Tip 4: Lose extra weight
If you’re overweight, diabetes prevention may hinge on weight loss. Every pound you lose can improve your health, and you may be surprised by how much. Participants in one large study who lost a modest amount of weight — around 7 percent of initial body weight — and exercised regularly reduced the risk of developing diabetes by almost 60 percent.
Excess weight is the single most important cause of type 2 diabetes. Being overweight increases the chances of developing type 2 diabetes seven fold. Being obese makes you 20 to 40 times more likely to develop diabetes than someone with a healthy weight. (8 )
Losing weight can help if your weight is above the healthy-weight range. Losing 7 to 10 percent of your current weight can cut your chances of developing type 2 diabetes in half.
Tip 5: Skip fad diets and just make healthier choices
Low-carb diets, the glycemic index diet or other fad diets may help you lose weight at first, but their effectiveness at preventing diabetes isn’t known nor are their long-term effects. And by excluding or strictly limiting a particular food group, you may be giving up essential nutrients. Instead, think variety and portion control as part of an overall healthy-eating plan.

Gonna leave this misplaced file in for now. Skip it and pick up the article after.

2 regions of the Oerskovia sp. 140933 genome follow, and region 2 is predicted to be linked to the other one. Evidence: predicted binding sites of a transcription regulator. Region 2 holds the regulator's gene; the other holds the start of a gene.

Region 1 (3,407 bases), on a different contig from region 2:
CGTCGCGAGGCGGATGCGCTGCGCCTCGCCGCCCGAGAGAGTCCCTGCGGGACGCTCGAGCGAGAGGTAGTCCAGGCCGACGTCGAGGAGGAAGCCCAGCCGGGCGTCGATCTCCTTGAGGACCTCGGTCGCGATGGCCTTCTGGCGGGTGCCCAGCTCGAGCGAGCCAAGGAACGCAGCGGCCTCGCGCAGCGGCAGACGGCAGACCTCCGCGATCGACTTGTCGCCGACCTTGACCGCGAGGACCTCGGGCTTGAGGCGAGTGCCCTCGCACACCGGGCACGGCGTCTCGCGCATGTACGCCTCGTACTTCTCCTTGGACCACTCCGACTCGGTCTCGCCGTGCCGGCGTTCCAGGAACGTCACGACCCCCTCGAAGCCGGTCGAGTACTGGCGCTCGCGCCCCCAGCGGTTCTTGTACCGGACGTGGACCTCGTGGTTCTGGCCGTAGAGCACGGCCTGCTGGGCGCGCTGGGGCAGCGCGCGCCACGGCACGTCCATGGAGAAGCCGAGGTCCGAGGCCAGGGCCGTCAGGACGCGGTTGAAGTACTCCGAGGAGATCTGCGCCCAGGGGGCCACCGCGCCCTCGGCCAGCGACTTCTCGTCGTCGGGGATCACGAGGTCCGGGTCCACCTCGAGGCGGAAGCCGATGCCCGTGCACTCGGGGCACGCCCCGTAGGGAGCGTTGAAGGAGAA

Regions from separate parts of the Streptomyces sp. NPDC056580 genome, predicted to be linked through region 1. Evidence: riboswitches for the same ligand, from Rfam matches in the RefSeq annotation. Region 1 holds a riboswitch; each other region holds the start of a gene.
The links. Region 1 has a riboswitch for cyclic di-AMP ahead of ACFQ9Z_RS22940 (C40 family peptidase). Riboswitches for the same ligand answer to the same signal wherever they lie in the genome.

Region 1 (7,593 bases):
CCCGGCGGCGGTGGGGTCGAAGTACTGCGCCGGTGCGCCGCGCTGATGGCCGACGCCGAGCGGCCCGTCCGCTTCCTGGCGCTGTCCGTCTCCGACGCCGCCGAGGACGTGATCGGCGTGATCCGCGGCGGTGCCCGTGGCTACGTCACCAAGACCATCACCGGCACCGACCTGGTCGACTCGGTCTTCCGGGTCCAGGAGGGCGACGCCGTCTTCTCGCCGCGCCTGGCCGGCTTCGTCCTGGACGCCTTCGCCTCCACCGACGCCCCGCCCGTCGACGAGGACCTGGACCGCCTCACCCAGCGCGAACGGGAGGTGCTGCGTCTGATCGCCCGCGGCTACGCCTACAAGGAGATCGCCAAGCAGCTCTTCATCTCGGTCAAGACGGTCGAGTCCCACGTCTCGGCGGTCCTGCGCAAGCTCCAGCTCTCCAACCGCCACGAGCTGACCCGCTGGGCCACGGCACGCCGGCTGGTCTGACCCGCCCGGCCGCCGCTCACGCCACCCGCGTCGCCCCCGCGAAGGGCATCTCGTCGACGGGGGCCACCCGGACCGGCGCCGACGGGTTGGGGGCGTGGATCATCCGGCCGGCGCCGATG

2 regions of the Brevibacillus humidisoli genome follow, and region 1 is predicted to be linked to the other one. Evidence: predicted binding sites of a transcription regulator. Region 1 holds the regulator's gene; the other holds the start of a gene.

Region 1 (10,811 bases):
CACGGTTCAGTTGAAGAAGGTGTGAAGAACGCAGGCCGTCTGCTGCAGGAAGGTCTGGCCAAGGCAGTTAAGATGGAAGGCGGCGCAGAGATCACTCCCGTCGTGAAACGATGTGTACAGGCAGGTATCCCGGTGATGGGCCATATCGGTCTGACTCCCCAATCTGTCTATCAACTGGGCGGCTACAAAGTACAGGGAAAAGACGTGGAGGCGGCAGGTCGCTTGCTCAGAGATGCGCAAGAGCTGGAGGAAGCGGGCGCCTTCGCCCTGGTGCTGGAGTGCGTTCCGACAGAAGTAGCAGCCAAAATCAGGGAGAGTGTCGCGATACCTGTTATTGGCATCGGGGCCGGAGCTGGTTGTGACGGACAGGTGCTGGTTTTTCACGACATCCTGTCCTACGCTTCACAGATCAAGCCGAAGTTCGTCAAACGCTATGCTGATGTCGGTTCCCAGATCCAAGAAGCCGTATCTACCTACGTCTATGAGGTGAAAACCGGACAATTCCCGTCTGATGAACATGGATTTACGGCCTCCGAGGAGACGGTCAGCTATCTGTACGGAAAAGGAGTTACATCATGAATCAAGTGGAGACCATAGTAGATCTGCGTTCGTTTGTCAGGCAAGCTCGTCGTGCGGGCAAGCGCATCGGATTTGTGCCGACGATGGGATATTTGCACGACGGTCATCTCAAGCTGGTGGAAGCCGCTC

1. Choose whole grains and whole grain products over highly processed carbohydrates.
2. Skip the sugary drinks, and choose water, coffee, or tea instead.
3. Choose good fats instead of bad fats.
4. Limit red meat and avoid processed meat; choose nuts, whole grains, poultry, or fish instead.
When to see your doctor
If you’re older than age 45 and your weight is normal, ask your doctor if diabetes testing is appropriate for you. The American Diabetes Association recommends blood glucose screening if:
You’re age 45 or older and overweight
You’re younger than age 45 and overweight with one or more additional risk factors for type 2 diabetes — such as a sedentary lifestyle or a family history of diabetes.